Hydration: Follow the Rules That Help Your Performance

You understand the importance of hydration. But do you follow the rules that help your performance? Learn how to keep yourself hydrated.

Football player chugging Gatorade

Conventional training wisdom has taught us the importance of proper hydration. (Get STACK's All-Day Hydration Game Plan.)

Both endurance and non-endurance athletes require sufficient amounts of fluid intake around the clock for a healthy lifestyle and maximum performance. But that is where the similarities end.

Several factors determine an individual's specific needs, including exercise intensity and training venue (indoors or out). Learn the rules of hydration. This will not only ensure you always train at your best but also that you stay healthy. (Learn how to Individualize Your Hydration Schedule.)

Hydration Rules

You probably already know that a two percent loss in body weight from sweat loss can cause a 20 percent drop in performance.

Our bodies are not made to hold on to fluids. Throughout the day, we lose water through sweating, urinating and even breathing. Athletes in particular need to pay attention to how much they sweat, because as soon as they start sweating during exercise, they begin to dehydrate. (See how to Boost Your Game With Proper Pre-Activity Fueling.)

On average, our bodies convert 75 percent of the energy we expend exercising into heat [1]. This is why we feel hot during training. We sweat to keep our core body temperature within safe limits. The more we sweat, the more fluid we lose and the more crucial it becomes to hydrate. If you fail to consume enough fluid, your blood can thicken and your fluid level can drop dramatically. This places more stress on your heart since it must work harder to pump a sufficient amount of blood [2]. If this occurs, you could ultimately face some serious health issues such as cramping, fatigue, dizziness, heat exhaustion or stroke.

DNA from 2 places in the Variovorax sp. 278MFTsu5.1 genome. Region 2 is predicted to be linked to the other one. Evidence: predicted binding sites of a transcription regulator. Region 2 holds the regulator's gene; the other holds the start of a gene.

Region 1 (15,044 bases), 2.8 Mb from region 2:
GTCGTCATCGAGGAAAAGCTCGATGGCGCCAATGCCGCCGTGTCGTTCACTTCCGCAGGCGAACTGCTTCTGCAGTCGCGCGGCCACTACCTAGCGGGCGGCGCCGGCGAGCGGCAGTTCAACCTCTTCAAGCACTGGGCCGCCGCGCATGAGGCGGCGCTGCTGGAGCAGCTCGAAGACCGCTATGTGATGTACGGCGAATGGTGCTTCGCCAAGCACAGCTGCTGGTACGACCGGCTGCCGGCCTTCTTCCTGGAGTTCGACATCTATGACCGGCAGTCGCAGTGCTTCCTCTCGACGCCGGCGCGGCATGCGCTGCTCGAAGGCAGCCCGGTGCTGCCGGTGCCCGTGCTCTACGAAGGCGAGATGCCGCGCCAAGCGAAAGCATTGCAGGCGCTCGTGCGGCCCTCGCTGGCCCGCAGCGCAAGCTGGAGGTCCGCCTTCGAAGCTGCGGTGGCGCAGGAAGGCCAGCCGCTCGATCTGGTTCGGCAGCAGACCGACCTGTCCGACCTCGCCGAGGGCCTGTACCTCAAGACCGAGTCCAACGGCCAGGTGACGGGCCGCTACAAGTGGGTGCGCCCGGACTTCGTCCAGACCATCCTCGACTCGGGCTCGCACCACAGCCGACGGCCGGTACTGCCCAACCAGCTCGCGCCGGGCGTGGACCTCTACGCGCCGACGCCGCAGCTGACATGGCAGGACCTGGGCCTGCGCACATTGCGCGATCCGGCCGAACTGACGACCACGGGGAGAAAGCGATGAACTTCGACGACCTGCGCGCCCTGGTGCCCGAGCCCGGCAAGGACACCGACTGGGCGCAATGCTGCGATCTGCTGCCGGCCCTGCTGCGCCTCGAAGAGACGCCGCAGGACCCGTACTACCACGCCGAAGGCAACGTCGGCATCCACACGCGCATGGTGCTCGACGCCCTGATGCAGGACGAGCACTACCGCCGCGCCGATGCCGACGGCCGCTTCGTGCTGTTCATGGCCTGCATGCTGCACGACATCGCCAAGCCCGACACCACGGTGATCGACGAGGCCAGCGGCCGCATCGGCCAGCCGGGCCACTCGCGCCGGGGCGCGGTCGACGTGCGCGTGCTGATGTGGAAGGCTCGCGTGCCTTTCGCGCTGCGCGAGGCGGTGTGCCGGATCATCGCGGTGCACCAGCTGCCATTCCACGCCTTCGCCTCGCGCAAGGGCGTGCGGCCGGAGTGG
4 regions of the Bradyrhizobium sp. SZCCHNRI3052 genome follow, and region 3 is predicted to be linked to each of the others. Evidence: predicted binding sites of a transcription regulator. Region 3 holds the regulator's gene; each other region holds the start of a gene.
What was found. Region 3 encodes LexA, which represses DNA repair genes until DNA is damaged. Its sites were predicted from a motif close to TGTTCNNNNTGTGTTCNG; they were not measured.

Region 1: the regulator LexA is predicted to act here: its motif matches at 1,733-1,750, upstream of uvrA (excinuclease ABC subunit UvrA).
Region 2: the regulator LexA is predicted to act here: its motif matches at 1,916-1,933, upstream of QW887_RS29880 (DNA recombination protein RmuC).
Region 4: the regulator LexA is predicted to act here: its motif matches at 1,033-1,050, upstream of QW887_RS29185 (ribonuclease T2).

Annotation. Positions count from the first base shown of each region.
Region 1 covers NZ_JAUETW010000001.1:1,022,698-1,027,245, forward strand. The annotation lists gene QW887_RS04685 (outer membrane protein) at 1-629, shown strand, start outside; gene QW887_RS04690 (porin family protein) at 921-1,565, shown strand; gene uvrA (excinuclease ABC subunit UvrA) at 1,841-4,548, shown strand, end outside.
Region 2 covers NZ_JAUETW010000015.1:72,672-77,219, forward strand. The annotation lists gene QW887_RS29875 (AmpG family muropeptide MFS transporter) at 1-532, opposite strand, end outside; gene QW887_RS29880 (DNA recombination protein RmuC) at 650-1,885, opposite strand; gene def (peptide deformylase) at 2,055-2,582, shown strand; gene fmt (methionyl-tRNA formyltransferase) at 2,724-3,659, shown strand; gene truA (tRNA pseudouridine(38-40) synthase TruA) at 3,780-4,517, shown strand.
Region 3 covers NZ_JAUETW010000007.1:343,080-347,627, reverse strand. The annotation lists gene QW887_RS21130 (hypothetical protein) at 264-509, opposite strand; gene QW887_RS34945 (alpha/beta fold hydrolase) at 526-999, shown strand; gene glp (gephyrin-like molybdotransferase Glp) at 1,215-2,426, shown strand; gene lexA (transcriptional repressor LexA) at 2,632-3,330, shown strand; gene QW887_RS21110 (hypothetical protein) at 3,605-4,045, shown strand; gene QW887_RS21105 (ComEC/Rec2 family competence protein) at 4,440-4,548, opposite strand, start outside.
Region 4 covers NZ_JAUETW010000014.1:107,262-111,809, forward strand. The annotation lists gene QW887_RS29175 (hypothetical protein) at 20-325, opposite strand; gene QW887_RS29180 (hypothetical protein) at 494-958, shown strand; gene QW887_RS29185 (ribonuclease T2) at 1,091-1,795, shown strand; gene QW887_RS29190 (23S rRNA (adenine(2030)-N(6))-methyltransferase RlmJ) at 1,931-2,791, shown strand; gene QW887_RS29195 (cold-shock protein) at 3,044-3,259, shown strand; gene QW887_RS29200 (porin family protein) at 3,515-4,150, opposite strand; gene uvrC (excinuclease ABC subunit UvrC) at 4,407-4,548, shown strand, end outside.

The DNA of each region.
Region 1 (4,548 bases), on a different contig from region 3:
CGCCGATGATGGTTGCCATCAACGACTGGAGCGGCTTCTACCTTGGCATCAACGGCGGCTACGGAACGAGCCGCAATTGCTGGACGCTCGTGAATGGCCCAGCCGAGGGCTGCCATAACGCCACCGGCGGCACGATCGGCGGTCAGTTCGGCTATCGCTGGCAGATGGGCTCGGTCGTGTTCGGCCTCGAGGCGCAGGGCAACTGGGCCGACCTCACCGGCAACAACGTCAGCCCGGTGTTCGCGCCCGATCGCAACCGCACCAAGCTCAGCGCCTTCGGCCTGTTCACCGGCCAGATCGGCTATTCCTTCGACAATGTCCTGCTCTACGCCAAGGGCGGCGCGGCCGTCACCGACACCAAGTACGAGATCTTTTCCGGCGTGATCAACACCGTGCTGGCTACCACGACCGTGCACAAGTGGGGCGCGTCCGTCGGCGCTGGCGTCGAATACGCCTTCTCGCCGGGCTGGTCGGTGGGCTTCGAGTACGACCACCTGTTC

General Hydration Recommendations

Your specific hydration needs will vary by:

  • How much fluid you drink throughout the day
  • Your level of perspiration
  • How quickly and how often you replace fluids
  • The intensity and duration of your training

How to tell if you're getting enough fluids

  • Watch your urine color. The lighter the better. (See The Truth About Dehydration.)
  • Weigh yourself and note your weight before and after training. If you drop in weight, you need to rehydrate.

How to Hydrate

  • Drink eight ounces of fluid for each 20 minutes of exercise.
  • If you train for longer than 45 minutes, consume a sports drink to rehydrate and restore lost electrolytes.
  • Choose wisely when hydrating. Water and sports drinks are important, but so is the food you eat. Caffeine before exercise can cause dehydration. Stick with vegetables, fruits and whole grains. Plant-based foods naturally contain higher amounts of water. Whole grains require less water for digestion compared to processed grains, which rob your body of fluid during the digestion process.

Proper hydration is always in season. Drink plenty of fluids, never let yourself get thirsty and eat a diet rich in whole foods.


[1] Mitchell, J. W. (1977). Energy Exchanges During Exercise. New York: Academic Press, pp. 11-26.

[2] Greene, L. S., Greene, L., & Pate, R. R. (2004). Training for Young Distance Runners. Human Kinetics 1.

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